I remember when I was on the LotR Strategy Battle Game forums and they introduced goblin spellcasters, so then we were looking through all the books to see if there's any justification for goblins being able to use magic. Closest I could find was in the Hobbit, where the party go to sleep in a cave, and the goblins presumably use magic or something to open up the door in the back of it.

  • admanbadmanb the bored genie Seattle, WARegistered User regular
    Honestly, the older I get the more I appreciate LotR-style magic as tricks, knowledge, and a strong connection to the natural world, and the less I like Whee Magic Spells.

  • SadgasmSadgasm Deluded doodler A cold placeRegistered User regular
    edited July 10
    Yeah, but in LoTr there's like, what, four magic users? Pretty sure they could be starter wizards and still look impressive

    Sadgasm on
  • PLAPLA The process.Registered User regular
    Gandalf is a mod, the administration sets his level.

  • Golden YakGolden Yak Burnished Bovine The PIT, level 26Registered User regular
    Enlong wrote: »
    Look, all Gabe wants is the info, you know? He needs this so that he can analyze their weapons, armor, and skill, to determine who would win some sort of battle to the death.

    What would you call a concept like this?

    Hmm, something like... Death Batt- no, Kill Fight. Or Kill-Battle Death-Fight. One of the two.

    kagg_banner.png
    Enlong
  • PLAPLA The process.Registered User regular
    I read the comment and immediately ran to the forums to discuss what I, as a loyal Holkinite think must necessarily be the key question raised by this strip: does "lich" rhyme with "bitch"? I always thought lich was like "Bach" and ended with a gargly throat clear. Am I wrong?

    Cognate to german "Leiche", and older forms use simple k-sound, but english likes the tch, possibly since anglo-saxon days.

  • RatherDashing89RatherDashing89 Registered User regular
    Gandalf is a good example of a character using "weak" spells to great effect. Speak with Animal to escape a prison is a good example. Or how he used a simple Turn Evil on the charge at Helms Deep. Think how that downhill cavalry charge would have turned out if the Urukhai *hadn't* pulled back their hundreds of pikes, recoiling from his staff...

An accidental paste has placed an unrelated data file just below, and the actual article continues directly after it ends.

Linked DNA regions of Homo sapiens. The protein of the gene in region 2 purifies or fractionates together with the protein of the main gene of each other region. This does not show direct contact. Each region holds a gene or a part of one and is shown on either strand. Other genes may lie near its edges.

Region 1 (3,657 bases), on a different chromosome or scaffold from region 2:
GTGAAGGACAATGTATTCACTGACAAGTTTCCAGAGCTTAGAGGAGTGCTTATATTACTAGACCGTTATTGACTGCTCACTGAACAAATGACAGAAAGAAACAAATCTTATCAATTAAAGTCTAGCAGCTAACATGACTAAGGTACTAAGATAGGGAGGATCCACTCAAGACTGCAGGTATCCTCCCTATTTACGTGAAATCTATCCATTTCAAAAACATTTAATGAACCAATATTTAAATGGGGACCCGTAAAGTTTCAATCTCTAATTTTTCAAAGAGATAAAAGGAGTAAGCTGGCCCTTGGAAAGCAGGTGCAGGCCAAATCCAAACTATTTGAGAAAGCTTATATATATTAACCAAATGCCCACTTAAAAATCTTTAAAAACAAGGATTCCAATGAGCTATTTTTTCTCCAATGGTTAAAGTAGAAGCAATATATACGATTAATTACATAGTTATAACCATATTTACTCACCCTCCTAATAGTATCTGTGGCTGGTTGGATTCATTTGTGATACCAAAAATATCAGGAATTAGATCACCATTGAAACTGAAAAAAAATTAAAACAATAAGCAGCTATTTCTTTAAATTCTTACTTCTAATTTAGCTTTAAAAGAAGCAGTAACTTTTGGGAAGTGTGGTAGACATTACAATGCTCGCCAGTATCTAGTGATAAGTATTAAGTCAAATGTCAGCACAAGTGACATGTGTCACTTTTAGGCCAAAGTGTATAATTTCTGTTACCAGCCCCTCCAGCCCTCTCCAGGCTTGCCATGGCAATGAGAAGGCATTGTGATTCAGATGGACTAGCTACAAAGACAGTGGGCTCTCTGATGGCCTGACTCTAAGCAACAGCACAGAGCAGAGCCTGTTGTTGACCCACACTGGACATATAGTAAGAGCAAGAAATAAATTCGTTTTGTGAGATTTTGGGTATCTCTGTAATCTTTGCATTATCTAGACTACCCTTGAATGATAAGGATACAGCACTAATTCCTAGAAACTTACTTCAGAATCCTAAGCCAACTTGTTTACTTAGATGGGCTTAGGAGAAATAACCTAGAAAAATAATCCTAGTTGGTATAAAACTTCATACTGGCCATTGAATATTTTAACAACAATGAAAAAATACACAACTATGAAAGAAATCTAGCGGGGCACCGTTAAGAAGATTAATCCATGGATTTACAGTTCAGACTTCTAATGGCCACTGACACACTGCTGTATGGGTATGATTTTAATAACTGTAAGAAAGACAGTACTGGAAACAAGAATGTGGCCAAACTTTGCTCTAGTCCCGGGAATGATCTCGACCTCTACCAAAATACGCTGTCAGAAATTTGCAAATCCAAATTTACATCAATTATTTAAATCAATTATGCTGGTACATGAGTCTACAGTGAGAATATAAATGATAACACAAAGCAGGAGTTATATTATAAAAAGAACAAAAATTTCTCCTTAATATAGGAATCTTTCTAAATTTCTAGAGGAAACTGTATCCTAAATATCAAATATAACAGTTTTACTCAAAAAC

Of course, you also have to keep in mind that this is a setting where good guys really don't use magic much. Heck, the Elven rings of power were basically used as construction equipment, and that was considered a pretty big deal.

  • wallywestwallywest Registered User regular
    Gandalf is a good example of a character using "weak" spells to great effect. Speak with Animal to escape a prison is a good example. Or how he used a simple Turn Evil on the charge at Helms Deep. Think how that downhill cavalry charge would have turned out if the Urukhai *hadn't* pulled back their hundreds of pikes, recoiling from his staff...

    Makes him sound more like a Sorcerer (by current D&D standards). Someone with a limited knowledge of magic, but a huge innate ability to supercharge the spells he does know.
    Of course, you also have to keep in mind that this is a setting where good guys really don't use magic much. Heck, the Elven rings of power were basically used as construction equipment, and that was considered a pretty big deal.

    True. Magic in Middle Earth was really rare. Not many people could even sense it yet alone use it.

    That, and Gandalf, Saruman, Radaghast, and Sauron were immensely powerful demi-gods that purposefully hid their true power. Well, Sauron kinda flaunted it, but see how that turned out for him?

    Commander ZoomRatherDashing89
  • chris2315chris2315 Registered User new member
    Gandalf is kind of an asshole. One time during a raid he told the party to retreat, and then he stayed and finished off the boss alone and took all the XP and loot. Then he stays offline for weeks and the next time he shows up, he just flaunts all his new gear in front of everyone else. What a jerk.

    jwalkLeon2309cB557V1mTheBlackWindAndy JoeBobble
  • DrascinDrascin Registered User regular
    Slumbery wrote: »
    Ah, Tthe old story about the impossibility of comparing the power level of characters from different fantasy worlds. Whenever it is done it is always a joke (intentionally or not). BTW, Gandalf would win if they battled in Middle Earth, because Jim's spells do not exist there, so he could not do anything. Gandalf would still win on a real-world-like non-magical neutral ground, because he is probably better at fighting without magic. And Gandalf would lose in the whatever fantasy world where Jim is native.

    Nah, I think Jim is native to D&D, where Balors exist and are considered a valid challenge for a full 4-person party of characters of higher level than I seem to remember Jim being? And Gandalf soloed the thing that Balors are a ripoff from! So even in D&D-world, unless he flies the heck out of there Jim is getting turned into a shish-kebab by Gandalf's superior stabbing skills and unnecessarily large set of resistances.

    Leon2309cB557
  • poipoigirlpoipoigirl Registered User regular
    Gandalf is life.. Gandalf is love

  • MichaelLCMichaelLC In what furnace was thy brain? ChicagoRegistered User regular
    poipoigirl wrote: »
    Gandalf is life.. Gandalf is love

    Whatever Christopher. Maybe try writing at least one book on your own.

    Nobeard wrote: »
    You can even mount some non-animals...

    Steam:MichaelLC